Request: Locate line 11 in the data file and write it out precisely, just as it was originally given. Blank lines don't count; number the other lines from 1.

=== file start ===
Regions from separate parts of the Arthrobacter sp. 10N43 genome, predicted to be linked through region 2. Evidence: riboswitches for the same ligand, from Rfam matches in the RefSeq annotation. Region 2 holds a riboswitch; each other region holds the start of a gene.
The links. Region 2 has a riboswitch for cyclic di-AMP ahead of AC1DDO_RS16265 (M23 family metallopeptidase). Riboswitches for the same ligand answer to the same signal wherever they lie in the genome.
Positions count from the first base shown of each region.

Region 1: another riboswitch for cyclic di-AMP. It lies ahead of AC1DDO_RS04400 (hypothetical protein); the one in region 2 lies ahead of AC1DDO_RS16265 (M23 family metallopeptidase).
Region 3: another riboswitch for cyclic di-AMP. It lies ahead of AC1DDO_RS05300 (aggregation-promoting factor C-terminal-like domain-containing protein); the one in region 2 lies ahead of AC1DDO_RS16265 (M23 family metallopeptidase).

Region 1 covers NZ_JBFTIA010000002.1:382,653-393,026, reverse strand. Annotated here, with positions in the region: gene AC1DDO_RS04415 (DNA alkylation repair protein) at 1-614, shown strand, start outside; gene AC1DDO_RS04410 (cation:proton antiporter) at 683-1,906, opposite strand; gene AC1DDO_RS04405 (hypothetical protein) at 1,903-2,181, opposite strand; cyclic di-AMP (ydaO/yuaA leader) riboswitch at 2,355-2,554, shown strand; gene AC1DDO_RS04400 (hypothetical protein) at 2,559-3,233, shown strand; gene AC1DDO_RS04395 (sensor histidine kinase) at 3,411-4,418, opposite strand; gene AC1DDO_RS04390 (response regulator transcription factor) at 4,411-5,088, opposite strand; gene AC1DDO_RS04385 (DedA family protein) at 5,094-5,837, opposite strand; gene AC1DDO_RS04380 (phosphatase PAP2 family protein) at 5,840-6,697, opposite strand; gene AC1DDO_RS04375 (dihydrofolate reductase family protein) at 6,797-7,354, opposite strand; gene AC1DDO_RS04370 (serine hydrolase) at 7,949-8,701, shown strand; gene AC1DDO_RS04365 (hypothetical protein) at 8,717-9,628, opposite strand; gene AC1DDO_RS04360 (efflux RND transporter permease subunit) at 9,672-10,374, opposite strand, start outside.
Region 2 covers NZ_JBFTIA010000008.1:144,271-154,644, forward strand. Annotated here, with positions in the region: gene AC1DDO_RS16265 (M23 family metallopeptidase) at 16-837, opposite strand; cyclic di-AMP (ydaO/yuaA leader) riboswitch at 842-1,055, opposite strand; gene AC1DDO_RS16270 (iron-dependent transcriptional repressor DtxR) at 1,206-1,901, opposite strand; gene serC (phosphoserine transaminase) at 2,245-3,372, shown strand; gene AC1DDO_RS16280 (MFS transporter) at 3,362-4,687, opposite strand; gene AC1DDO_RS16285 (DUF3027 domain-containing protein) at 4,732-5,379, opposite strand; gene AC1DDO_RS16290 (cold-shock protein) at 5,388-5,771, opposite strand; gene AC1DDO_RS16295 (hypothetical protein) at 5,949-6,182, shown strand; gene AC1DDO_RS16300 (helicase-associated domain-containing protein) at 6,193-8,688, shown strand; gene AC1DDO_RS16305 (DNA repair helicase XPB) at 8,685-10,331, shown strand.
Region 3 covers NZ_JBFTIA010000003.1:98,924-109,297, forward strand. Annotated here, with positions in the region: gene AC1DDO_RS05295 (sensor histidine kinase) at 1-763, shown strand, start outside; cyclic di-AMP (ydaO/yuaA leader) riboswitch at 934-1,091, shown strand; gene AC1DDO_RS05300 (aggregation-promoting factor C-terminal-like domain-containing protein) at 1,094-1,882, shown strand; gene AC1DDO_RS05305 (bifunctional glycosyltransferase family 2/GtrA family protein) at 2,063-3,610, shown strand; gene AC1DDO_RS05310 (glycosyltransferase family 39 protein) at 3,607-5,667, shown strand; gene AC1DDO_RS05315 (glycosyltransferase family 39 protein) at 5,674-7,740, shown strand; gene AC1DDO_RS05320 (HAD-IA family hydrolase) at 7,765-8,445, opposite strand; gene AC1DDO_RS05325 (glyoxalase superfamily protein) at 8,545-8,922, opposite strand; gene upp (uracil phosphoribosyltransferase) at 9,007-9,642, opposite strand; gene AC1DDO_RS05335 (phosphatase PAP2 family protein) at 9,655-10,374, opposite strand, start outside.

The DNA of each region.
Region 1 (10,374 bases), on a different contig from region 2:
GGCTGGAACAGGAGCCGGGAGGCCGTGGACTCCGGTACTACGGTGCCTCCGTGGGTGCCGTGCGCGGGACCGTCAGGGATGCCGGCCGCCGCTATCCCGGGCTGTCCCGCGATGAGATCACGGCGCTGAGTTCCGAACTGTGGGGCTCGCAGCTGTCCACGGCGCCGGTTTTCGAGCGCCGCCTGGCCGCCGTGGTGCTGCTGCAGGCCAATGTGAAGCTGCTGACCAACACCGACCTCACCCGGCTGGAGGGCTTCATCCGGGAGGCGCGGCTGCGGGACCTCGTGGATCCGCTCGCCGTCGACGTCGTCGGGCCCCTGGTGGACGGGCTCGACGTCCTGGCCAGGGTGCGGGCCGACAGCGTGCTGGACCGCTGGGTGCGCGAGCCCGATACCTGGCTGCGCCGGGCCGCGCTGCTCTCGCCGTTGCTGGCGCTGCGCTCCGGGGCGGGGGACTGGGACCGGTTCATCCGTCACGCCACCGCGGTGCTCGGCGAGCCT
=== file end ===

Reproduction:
GGCTGGAACAGGAGCCGGGAGGCCGTGGACTCCGGTACTACGGTGCCTCCGTGGGTGCCGTGCGCGGGACCGTCAGGGATGCCGGCCGCCGCTATCCCGGGCTGTCCCGCGATGAGATCACGGCGCTGAGTTCCGAACTGTGGGGCTCGCAGCTGTCCACGGCGCCGGTTTTCGAGCGCCGCCTGGCCGCCGTGGTGCTGCTGCAGGCCAATGTGAAGCTGCTGACCAACACCGACCTCACCCGGCTGGAGGGCTTCATCCGGGAGGCGCGGCTGCGGGACCTCGTGGATCCGCTCGCCGTCGACGTCGTCGGGCCCCTGGTGGACGGGCTCGACGTCCTGGCCAGGGTGCGGGCCGACAGCGTGCTGGACCGCTGGGTGCGCGAGCCCGATACCTGGCTGCGCCGGGCCGCGCTGCTCTCGCCGTTGCTGGCGCTGCGCTCCGGGGCGGGGGACTGGGACCGGTTCATCCGTCACGCCACCGCGGTGCTCGGCGAGCCT